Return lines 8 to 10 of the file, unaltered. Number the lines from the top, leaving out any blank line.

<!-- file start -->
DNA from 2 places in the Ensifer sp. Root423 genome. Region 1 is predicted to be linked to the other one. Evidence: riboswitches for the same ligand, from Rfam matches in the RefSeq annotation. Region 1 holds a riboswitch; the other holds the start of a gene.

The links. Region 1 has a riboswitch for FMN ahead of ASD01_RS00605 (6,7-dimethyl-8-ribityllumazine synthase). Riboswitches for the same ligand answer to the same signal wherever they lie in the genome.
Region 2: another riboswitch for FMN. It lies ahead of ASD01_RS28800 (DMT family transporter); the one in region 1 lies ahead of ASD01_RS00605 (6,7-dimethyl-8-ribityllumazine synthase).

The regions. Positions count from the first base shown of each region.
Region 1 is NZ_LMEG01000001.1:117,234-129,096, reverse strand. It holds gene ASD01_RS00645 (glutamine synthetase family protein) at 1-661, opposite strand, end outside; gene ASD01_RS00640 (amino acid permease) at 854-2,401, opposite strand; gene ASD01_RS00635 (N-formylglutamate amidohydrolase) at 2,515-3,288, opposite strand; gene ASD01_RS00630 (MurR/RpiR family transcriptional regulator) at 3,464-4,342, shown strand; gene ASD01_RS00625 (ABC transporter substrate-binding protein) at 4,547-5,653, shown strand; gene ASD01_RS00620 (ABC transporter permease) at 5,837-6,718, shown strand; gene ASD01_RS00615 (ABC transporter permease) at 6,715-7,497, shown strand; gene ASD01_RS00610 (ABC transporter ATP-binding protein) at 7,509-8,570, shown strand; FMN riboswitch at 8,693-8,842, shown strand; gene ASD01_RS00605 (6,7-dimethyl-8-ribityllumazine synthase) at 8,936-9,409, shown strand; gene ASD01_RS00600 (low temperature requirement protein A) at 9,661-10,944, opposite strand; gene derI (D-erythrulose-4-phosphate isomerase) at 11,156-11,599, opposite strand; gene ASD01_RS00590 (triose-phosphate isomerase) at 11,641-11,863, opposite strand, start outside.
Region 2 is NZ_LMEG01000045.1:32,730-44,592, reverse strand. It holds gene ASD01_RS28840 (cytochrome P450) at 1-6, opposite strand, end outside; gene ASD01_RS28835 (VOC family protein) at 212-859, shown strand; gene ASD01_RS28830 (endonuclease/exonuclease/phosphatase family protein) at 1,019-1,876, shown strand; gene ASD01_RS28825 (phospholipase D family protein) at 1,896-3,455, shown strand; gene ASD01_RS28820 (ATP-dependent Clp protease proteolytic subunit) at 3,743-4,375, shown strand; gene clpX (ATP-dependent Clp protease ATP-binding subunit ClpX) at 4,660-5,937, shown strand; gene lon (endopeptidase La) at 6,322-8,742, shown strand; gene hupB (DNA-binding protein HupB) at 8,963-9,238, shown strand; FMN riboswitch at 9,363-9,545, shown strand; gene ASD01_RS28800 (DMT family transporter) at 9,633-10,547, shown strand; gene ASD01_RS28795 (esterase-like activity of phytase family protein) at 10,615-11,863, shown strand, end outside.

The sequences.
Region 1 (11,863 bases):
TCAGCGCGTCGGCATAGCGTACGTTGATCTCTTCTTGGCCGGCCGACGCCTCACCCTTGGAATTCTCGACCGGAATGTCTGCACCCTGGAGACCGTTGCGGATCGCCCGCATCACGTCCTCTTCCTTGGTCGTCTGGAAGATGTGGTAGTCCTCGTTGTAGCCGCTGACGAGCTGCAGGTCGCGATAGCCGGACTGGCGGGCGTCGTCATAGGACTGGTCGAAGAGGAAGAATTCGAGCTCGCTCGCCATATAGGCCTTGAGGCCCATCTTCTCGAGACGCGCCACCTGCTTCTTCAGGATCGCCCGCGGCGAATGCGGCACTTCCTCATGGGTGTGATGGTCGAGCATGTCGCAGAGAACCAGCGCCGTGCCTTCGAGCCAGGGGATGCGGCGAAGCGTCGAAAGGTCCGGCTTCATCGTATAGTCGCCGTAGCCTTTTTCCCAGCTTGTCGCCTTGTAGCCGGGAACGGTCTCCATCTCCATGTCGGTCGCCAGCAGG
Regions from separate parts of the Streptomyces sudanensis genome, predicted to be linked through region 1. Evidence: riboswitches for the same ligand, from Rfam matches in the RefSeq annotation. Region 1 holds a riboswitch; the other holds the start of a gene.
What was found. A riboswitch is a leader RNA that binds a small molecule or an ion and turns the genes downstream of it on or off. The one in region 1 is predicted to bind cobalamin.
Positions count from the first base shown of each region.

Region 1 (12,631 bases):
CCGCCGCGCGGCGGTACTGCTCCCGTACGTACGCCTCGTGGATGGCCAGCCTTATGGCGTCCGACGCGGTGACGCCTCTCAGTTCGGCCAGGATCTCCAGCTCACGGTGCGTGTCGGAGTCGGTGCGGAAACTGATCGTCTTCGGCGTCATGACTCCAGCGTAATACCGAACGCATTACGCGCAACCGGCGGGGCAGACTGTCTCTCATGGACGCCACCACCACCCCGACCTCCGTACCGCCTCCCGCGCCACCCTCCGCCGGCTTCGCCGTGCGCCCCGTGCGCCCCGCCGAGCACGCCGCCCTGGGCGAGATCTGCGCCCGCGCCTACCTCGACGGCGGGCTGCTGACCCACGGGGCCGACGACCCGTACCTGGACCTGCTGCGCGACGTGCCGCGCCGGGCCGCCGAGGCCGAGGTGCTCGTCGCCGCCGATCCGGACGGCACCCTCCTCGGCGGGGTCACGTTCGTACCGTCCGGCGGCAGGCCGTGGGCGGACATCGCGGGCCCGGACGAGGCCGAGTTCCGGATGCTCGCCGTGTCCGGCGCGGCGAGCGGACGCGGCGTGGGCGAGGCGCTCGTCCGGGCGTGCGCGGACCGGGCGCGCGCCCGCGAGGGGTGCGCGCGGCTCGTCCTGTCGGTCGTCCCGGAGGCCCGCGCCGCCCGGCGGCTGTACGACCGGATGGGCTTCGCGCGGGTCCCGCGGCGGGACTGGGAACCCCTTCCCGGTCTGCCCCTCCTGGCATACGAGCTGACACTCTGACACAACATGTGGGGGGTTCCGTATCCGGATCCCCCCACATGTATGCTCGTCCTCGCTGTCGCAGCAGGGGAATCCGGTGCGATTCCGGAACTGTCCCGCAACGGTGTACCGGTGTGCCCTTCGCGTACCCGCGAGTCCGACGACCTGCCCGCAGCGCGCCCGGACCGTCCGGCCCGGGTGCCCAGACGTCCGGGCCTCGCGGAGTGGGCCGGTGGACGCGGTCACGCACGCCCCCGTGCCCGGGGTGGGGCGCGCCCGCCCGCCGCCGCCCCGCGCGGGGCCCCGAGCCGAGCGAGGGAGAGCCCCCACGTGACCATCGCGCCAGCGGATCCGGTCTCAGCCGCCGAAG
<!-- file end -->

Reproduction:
Region 1 (11,863 bases):
TCAGCGCGTCGGCATAGCGTACGTTGATCTCTTCTTGGCCGGCCGACGCCTCACCCTTGGAATTCTCGACCGGAATGTCTGCACCCTGGAGACCGTTGCGGATCGCCCGCATCACGTCCTCTTCCTTGGTCGTCTGGAAGATGTGGTAGTCCTCGTTGTAGCCGCTGACGAGCTGCAGGTCGCGATAGCCGGACTGGCGGGCGTCGTCATAGGACTGGTCGAAGAGGAAGAATTCGAGCTCGCTCGCCATATAGGCCTTGAGGCCCATCTTCTCGAGACGCGCCACCTGCTTCTTCAGGATCGCCCGCGGCGAATGCGGCACTTCCTCATGGGTGTGATGGTCGAGCATGTCGCAGAGAACCAGCGCCGTGCCTTCGAGCCAGGGGATGCGGCGAAGCGTCGAAAGGTCCGGCTTCATCGTATAGTCGCCGTAGCCTTTTTCCCAGCTTGTCGCCTTGTAGCCGGGAACGGTCTCCATCTCCATGTCGGTCGCCAGCAGG
Regions from separate parts of the Streptomyces sudanensis genome, predicted to be linked through region 1. Evidence: riboswitches for the same ligand, from Rfam matches in the RefSeq annotation. Region 1 holds a riboswitch; the other holds the start of a gene.